If you go to Umbria, you have to follow in the footsteps of St. Francis. Next to Hannibal and his elephants, he’s the most famous person to walk through the province. And, of course, Assisi, his hometown, is Ground Zero for all things Francis. Assisi was our first day’s itinerary in Umbria, after an obligatory wine tasting at a famous local winery and a “light Italian lunch” which included masses of cheese, cured meats, salads, pizza and more. It’s probably the best way to approach a San Franciscan experience. You see Francis started his life as the son of a rich silk merchant with every luxury money could buy. It was only after he joined the army and caught a near fatal fever that he had a religious conversion, threw his father’s best silks out of the window to the poor, stripped off his clothes and walked naked into the Umbrian countryside to obey a call he’d heard from God to “rebuild my house.” Or at least that’s the Franco Zeffirelli version of the tale. If you haven’t seen Brother Son, Sister Moon, I highly recommend it. Not because it’s a good movie. It isn’t. Like most Zeffirelli movies, it’s gorgeously photographed nonsense with actors chosen only for their beauty not their talent. In fact, Zeffirelli’s Saint Francis is more about sixties anti-war hippy sentiment than it really is about the life of the saint. But as you walk around Assisi, you won’t be able to stop humming the trippy Donovan soundtrack. Believe me, it adds to the experience.
So here we were in Assisi, stuffed with great Italian food and wine, but ready to move toward a more contemplative, ascetic experience. Because Assisi, a UNESCO World Heritage site, is essentially unchanged from its late Medieval version, you can literally walk the same streets St. Francis walked, see his boyhood home, and even the cell his father threw him in when he was trying to bring the boy to his senses. Another aspect of St. Francis that must be unique, is that he was canonized a Saint not more than two years after he died. That means the incredible frescoes in the church dedicated to him would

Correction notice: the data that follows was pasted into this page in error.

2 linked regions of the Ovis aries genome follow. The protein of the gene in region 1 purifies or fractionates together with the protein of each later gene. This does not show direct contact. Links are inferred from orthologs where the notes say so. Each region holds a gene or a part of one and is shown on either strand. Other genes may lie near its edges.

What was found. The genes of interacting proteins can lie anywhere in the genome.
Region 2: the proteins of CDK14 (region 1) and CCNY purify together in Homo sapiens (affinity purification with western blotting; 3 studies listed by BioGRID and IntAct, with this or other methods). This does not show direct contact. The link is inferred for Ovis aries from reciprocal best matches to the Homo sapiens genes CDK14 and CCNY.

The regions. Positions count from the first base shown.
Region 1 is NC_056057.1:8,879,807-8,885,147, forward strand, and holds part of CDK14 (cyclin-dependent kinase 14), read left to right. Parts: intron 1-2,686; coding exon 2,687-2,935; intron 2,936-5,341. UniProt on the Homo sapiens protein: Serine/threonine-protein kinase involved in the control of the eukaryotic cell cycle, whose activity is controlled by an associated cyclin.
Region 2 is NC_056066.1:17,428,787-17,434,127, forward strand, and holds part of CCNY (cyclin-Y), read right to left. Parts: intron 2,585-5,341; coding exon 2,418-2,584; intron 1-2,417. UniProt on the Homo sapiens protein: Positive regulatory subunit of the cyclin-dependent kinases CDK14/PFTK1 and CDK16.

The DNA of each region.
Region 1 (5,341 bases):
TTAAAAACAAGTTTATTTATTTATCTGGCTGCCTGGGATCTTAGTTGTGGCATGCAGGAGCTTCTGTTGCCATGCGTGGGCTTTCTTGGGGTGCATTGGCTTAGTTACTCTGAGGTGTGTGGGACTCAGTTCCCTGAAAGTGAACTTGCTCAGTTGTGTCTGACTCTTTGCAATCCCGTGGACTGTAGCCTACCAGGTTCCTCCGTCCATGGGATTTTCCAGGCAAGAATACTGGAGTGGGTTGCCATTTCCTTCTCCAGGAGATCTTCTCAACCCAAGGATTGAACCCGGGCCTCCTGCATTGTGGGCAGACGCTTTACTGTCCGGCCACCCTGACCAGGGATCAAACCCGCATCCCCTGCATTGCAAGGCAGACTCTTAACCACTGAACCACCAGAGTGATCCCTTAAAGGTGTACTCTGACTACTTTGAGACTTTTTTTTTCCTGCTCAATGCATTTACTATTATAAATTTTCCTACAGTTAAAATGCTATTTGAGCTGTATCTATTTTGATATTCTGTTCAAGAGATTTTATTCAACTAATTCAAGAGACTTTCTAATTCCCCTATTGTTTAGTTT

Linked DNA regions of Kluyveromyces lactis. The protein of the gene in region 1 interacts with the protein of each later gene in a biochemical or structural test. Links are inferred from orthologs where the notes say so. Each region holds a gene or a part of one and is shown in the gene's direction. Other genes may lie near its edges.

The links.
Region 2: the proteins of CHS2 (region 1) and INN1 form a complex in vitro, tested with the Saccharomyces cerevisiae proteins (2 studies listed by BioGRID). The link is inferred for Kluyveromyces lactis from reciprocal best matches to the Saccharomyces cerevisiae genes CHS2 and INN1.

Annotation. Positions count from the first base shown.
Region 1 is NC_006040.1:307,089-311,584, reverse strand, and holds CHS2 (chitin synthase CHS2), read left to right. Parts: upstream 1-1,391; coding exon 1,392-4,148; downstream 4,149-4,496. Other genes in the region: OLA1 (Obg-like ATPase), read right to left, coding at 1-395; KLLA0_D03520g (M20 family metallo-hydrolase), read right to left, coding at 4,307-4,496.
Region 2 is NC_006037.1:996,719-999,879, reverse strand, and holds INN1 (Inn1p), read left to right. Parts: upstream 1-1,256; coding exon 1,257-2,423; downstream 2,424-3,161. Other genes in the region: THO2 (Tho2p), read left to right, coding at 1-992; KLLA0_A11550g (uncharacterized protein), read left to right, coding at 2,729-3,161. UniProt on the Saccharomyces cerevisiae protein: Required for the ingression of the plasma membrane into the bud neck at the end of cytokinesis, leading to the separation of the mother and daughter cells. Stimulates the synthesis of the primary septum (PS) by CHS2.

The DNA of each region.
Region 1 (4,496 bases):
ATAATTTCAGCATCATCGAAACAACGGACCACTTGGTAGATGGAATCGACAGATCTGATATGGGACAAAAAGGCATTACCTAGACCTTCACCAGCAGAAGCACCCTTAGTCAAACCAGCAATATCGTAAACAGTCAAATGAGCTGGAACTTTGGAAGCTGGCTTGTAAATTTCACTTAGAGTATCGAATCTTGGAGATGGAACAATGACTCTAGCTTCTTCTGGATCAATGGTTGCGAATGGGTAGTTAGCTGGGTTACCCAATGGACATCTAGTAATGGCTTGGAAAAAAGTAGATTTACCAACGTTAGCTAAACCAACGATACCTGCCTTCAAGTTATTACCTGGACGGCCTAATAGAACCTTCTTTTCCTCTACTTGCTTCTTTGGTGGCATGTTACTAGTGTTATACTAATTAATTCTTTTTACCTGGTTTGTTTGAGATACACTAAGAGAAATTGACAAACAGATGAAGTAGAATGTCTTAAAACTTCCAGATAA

have been painted by artists who had access to people who had known and talked with Frances. Lucky for us, the main artist who did those frescoes was the great Giotto, a seminal figure that many art historians see as the turning point from Gothic to the beginning of the Renaissance. Even better, some of the frescoes were by Giotto’s teacher and mentor, Cimabue, still others are by Giotto’s followers and pupils in the school of Giotto. So what you see, as you progress around the Basilica, is Art moving from the late Medieval/Gothic to the Early Renaissance in barely more than the span of one man’s adult life. Outside of a museum, I can’t think of a place where that juxtaposition is possible. (Photography is not permitted, so I’ll give you this link to some of the St. Francis cycle.) I should also mention that Assisi gives you a two-for-one saint experience. Because St. Francis’s childhood friend was St. Claire, who founded the female version of the Franciscans, the Poor Clares. In fact, the church dedicated to her, in which she’s entombed, has a number of relics, including a collection of her golden hair. I will pause here and say that Central Italians seem to be less inventive — or maybe slightly less macabre — than their Roman or Venetian counterparts. I can remember wandering through Venetian churches seeing relics of the saints that included severed fingers, skulls and even the jewel-encrusted mummified body of Santa Lucia. By contrast, Assisi relics are very restrained, consisting mostly of clothing and items that the saints used.